Will Australia Give the Be-200 a Go?

Australia has been hammered by bushfires this year, with New South Wales alone reporting almost 2 million hectares burned by the middle of December. As a result, states are desperately looking for ways to augment their aerial firefighting forces. Victoria boasted about having the largest fleet of firefighting aircraft in their history, with some 50 fixed- and rotor-wing aircraft counted in their order of battle. New South Wales relied on their 737 Fireliner to help them gain the upper hand on bushfires. And Queensland’s Premier was looking at ways to modify ex-military aircraft to do the job.

While premiers and fire commissioners are looking at domestic sources of air-tankers, one man is thinking outside the box.

Richard McDonald, who owns R-Mach Aviation in Rockhampton, Queensland, is looking overseas for help.

“I was working fires here around Rockhampton, my home town, in 2009. Everything was on fire and I was pretty much the only water-bomber in the area. I jumped on the Internet and thought ‘there’s got to be a better way than this,’ and I found the Beriev Be-200. I pursued that for a bit, then found out that Dave Baskett [President of International Emergency Services] was already doing that up in Santa Maria, California, so we joined forces.”

A Look at the Beriev

McDonald is impressed by Beriev’s scooper. “The Russians have a really good product there and I think that, once we get it out on the Fireline we’ll really have a game-changer. Their operation is a lot more economical, with a quicker response time for firefighting. The aircraft is purpose-built for the low, slow operation. However, as the Beriev is jet-powered it has the ability to cover long distances quickly.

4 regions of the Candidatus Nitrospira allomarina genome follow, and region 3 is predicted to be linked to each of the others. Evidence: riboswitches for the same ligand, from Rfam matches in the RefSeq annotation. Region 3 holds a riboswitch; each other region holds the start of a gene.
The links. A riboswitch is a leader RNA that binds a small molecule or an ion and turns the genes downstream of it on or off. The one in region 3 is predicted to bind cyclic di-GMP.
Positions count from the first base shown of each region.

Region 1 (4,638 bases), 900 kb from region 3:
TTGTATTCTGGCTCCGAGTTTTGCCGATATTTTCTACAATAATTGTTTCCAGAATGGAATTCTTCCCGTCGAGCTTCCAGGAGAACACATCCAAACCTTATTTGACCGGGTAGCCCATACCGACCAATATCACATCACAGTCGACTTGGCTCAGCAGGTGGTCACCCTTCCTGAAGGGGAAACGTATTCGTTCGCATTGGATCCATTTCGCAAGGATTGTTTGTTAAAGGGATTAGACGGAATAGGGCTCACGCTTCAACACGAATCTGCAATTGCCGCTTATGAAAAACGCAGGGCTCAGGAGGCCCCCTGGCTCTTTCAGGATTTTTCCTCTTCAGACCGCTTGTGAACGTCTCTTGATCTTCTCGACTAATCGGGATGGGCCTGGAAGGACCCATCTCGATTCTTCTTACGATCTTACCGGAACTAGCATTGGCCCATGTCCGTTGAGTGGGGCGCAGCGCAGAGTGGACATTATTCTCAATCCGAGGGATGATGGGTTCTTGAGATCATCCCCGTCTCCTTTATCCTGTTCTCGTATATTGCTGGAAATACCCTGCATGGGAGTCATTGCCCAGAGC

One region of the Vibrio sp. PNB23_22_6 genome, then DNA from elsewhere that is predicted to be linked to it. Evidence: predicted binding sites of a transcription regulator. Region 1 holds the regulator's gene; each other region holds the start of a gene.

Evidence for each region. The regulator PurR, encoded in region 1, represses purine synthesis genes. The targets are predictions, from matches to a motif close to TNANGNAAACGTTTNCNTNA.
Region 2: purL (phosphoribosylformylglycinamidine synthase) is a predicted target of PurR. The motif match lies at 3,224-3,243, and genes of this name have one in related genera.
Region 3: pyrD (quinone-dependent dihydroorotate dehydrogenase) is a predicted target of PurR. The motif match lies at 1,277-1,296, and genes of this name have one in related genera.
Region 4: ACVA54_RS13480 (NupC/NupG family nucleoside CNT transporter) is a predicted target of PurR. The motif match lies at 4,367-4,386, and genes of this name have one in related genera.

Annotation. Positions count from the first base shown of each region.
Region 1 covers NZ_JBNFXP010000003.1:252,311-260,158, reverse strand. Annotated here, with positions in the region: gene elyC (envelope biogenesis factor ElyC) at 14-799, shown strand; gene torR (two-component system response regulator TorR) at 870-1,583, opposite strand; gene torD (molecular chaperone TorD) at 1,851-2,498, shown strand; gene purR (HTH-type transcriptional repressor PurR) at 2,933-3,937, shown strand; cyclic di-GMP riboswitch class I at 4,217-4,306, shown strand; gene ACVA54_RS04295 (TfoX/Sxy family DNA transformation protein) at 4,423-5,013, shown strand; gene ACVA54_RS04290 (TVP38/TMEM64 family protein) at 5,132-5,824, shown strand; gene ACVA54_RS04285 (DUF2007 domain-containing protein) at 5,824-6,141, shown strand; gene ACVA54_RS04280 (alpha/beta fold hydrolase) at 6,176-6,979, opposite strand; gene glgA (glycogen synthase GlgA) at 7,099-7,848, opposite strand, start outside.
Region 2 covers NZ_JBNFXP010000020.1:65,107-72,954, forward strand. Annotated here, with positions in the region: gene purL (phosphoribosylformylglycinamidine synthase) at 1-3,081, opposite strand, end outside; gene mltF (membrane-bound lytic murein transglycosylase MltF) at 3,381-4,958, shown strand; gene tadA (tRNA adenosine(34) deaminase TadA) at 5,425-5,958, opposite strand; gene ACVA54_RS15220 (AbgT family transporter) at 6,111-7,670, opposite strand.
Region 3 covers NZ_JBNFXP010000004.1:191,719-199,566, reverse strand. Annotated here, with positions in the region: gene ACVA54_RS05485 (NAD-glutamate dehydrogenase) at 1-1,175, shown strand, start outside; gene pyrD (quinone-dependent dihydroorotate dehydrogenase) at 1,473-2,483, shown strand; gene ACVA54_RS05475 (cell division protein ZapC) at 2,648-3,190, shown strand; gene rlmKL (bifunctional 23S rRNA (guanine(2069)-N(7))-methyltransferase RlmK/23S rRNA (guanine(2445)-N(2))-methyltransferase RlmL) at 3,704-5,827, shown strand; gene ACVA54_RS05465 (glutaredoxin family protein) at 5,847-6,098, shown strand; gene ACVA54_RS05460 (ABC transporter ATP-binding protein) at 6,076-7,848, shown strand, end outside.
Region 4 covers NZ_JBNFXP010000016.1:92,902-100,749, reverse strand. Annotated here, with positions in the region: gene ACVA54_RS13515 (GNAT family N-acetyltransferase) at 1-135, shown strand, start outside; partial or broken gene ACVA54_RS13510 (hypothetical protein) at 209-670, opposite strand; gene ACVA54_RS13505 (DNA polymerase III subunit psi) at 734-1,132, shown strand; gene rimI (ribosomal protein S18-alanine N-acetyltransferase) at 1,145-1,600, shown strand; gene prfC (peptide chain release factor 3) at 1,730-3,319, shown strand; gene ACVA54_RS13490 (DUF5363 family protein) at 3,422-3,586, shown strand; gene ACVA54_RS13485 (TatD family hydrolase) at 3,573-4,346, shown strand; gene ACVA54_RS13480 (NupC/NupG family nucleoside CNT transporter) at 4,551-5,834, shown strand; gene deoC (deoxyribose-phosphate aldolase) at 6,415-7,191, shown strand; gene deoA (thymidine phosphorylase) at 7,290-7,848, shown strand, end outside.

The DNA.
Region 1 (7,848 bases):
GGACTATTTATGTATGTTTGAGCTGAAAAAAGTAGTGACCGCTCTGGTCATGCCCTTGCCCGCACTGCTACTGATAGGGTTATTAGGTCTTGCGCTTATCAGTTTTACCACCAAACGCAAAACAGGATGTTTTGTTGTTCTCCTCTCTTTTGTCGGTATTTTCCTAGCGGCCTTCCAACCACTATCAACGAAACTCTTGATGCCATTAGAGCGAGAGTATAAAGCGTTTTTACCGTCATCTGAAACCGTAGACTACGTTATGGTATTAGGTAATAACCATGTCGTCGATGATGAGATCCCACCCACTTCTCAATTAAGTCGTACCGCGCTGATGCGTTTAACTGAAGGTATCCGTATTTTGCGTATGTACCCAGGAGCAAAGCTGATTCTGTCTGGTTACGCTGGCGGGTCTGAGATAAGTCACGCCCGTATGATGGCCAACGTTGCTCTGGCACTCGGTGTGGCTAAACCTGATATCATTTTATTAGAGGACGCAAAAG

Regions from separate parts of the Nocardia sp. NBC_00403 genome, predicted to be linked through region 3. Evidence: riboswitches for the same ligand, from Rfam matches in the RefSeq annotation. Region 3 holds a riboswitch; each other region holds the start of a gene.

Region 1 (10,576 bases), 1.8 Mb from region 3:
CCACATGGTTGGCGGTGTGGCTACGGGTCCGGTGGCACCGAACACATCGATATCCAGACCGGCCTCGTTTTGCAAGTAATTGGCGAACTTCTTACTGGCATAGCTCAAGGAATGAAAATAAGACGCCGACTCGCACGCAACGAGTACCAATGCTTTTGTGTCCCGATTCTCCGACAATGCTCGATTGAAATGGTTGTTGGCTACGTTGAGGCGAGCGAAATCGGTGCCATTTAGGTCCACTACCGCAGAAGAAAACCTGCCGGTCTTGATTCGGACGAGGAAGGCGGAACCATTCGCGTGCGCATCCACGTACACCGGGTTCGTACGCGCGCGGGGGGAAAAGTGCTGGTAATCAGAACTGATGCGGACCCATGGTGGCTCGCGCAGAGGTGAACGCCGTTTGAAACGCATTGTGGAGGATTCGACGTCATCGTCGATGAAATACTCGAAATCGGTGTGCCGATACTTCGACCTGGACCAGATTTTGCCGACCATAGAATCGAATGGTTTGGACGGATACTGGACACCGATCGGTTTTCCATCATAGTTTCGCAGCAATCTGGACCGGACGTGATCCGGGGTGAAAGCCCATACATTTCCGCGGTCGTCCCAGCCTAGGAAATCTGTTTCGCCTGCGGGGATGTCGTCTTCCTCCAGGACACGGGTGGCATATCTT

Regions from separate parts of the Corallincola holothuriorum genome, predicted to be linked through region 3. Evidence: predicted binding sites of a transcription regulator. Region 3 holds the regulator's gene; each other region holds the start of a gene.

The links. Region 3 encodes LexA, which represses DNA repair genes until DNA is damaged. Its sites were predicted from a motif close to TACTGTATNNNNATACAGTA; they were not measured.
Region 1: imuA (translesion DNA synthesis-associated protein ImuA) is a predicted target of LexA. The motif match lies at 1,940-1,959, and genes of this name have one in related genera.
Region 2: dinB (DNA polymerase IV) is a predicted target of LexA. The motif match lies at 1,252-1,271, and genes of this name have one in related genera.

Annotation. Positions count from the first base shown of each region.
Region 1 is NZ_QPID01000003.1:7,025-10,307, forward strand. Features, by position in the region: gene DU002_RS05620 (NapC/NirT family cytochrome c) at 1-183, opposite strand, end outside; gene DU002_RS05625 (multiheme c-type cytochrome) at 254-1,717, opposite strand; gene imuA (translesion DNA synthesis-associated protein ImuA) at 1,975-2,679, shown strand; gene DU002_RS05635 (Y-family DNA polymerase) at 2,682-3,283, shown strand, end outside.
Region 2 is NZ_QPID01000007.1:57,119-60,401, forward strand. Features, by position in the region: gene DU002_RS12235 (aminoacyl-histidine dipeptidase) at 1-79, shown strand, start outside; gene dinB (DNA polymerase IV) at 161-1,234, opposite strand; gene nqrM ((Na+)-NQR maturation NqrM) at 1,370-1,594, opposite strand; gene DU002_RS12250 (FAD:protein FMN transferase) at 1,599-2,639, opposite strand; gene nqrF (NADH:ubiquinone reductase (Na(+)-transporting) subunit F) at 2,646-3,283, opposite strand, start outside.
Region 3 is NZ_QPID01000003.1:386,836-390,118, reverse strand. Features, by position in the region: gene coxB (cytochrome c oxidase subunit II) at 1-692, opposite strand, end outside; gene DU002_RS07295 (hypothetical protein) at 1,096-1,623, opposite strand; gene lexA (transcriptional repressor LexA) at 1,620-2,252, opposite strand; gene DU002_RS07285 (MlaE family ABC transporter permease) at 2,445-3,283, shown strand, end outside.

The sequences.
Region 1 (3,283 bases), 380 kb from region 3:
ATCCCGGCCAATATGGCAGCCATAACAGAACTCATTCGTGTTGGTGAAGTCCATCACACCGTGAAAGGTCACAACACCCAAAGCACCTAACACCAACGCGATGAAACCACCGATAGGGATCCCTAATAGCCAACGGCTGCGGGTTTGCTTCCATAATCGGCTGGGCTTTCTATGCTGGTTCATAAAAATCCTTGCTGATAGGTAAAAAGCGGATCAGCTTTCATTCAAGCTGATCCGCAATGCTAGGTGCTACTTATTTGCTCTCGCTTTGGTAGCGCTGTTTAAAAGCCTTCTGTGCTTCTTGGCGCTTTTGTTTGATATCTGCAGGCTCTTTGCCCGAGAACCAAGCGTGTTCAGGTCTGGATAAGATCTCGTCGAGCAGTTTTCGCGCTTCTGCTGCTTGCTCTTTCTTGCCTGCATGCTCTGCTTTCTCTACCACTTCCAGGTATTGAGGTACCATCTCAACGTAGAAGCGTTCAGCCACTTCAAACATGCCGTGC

“The Beriev is jet-powered, so it can get there and back again quickly.”

The Be-200 has a maximum speed of 435 mph, a maximum weight of 94,600 lbs, and a maximum range of 2,051 miles. It is designed for multiple roles, including firefighting, Medivac, search and rescue, maritime patrol, cargo, and passenger transportation.

In the firefighting role, it has a payload of 3,170 gallons. Away from the Fire-Bombing Configuration it can carry up to 72 passengers. The high-speed cruising and good payload yield some surprising numbers for the amount of liquid the aircraft can deliver. “I did a calculation on 10 Be-200s fighting a fire within 15 minutes of a water source. In one hour, those aircraft would put the equivalent of 80 mm of rain on an area of 10 km by 50 meters,” McDonald disclosed.